Effect of Carvedilol on Survival in Severe Chronic Heart Failure - COPERNICUS
Effect of Carvedilol on Survival in Severe Chronic Heart Failure.
Beta-blocking agents reduce the risk of hospitalization and death in patients with mild-to moderate heart failure, but little is known about their effects in severe heart failure.
Patients Enrolled: 2289
Patients who required intensive care, had marked fluid retention or were receiving intravenous vasodilators or positive inotropic drugs were excluded.
The authors evaluated 2,289 patients who had symptoms of heart failure at rest or on minimal exertion, who were clinically euvolemic and who had an ejection fraction of less than 25%. 1,133 patients were randomly assigned to placebo and 1,156 patients to treatment with carvedilol for a mean period of 10.4 months, during which standard therapy for heart failure was continued. Patients who required intensive care, had marked fluid retention or were receiving intravenous vasodilators or positive inotropic drugs were excluded.
There were 190 deaths in the placebo group and 130 deaths in the carvedilol group. This difference reflected 35% decrease in the risk of death with carvedilol. A total of 507 patients died or were hospitalized in the placebo group, as compared with 425 in the carvedilol group. This difference reflected a 24% decrease in the combined risk of death or hospitalization with carvedilol. Fewer patients in the carvedilol group than in the placebo group withdrew because of adverse effects or for other reasons (p=0.02).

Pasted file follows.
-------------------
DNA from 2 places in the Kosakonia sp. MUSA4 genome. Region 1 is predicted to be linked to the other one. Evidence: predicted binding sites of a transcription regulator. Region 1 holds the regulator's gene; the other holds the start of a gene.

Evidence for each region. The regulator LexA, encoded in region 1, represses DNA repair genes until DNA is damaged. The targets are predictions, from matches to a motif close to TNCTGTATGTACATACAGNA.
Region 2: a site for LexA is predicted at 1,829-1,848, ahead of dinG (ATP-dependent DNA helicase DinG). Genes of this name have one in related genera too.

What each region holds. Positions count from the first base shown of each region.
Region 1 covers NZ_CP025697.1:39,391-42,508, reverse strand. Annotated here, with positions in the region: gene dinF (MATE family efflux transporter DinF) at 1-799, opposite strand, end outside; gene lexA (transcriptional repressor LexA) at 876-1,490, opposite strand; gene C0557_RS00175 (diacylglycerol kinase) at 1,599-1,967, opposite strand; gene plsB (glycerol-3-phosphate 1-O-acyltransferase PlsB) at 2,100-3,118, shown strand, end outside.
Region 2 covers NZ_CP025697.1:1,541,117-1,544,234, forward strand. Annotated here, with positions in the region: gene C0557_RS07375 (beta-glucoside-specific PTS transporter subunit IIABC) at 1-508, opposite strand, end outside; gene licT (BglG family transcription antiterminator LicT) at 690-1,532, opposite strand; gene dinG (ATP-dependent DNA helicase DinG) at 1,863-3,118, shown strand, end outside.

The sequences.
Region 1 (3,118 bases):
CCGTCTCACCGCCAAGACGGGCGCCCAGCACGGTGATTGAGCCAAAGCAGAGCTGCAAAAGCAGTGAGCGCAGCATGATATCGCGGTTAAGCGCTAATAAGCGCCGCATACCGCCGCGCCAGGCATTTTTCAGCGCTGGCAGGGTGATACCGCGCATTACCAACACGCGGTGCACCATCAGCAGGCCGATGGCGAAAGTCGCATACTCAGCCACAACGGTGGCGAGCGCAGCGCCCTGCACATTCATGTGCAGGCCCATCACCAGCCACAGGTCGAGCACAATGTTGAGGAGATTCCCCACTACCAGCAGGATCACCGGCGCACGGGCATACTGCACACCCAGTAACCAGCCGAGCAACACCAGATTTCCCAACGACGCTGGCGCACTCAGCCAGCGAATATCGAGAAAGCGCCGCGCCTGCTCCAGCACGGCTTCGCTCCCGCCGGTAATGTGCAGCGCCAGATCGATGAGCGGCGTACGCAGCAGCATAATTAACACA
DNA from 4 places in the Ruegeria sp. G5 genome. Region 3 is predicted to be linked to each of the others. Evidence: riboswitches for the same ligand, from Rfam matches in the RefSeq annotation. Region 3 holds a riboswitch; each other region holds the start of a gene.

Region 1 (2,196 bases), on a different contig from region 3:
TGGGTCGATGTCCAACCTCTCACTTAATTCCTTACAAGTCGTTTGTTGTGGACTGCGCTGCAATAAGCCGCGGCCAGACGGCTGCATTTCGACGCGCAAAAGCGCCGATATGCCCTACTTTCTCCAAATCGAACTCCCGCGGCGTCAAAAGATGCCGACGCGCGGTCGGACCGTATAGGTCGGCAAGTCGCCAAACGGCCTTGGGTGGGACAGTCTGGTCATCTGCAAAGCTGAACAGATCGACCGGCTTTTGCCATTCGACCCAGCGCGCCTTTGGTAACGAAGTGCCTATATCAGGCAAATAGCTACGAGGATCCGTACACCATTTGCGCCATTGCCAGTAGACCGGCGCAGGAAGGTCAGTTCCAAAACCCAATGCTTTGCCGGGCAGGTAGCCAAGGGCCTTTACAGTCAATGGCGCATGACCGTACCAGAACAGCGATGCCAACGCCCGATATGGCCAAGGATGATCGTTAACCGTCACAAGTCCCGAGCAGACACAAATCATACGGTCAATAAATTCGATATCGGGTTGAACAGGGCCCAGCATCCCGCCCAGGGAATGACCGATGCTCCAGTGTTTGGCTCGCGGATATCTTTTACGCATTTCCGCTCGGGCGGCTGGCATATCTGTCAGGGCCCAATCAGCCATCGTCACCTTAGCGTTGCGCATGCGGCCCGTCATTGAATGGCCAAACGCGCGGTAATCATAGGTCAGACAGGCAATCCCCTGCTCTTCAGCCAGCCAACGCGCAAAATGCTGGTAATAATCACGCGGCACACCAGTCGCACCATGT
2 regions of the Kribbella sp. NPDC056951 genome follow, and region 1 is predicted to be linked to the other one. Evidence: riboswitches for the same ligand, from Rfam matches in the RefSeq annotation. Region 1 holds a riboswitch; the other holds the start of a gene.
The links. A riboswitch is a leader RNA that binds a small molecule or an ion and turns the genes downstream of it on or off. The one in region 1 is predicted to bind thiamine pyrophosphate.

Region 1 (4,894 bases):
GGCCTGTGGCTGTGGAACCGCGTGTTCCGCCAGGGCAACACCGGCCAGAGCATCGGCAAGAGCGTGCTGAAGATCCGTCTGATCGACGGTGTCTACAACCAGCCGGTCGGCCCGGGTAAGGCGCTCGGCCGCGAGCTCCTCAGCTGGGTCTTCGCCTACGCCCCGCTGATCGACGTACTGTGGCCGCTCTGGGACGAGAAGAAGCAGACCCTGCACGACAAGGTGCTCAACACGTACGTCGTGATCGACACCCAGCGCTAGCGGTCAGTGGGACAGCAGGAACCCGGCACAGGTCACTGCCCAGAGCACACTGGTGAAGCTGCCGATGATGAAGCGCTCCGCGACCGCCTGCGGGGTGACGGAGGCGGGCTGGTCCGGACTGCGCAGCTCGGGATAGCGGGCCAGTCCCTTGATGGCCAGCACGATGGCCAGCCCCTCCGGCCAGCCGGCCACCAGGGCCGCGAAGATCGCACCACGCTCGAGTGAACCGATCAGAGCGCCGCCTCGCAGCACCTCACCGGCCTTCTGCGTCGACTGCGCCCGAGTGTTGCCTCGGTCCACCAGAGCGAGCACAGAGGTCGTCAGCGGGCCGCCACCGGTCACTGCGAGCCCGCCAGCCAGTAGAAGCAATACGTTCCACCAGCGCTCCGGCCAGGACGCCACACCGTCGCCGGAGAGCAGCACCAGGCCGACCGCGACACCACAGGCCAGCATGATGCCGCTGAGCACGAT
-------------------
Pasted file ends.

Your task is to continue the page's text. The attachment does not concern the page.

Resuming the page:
The previously reported benefits of carvedilol with regard to morbidity and mortality in patients with mild-to-moderate heart failure were also found in the patients with severe heart failure who were evaluated in this trial.
In searching for explanations for the lack of benefit of bucindolol in the BEST Trial, greater severity of heart failure was one possibility. The subsequent results of the COPERNICUS Trial, to the contrary, argue strongly that beta adrenergic blockade improves survival and clinical outcome in more severe heart failure, when patients are not fluid overloaded or acutely decompensated. “Euvolemia” remains a clinical criteria and difficult to objectively measure. However, it is notable that this study was terminated early by its Data and Safety Monitoring Board due to the magnitude of clinical benefit of carvedilol.
1. Packer M, Coats AJS, Fowler MB, et al. for the Carvedilol Prospective Randomized Cumulative Survival Study Group. N Engl J Med 2001;334:1651-8.
Keywords: Carbazoles, Heart Failure, Clinical Trials Data Monitoring Committees, Propanolamines, Adrenergic Antagonists, Hospitalization, Vasodilator Agents
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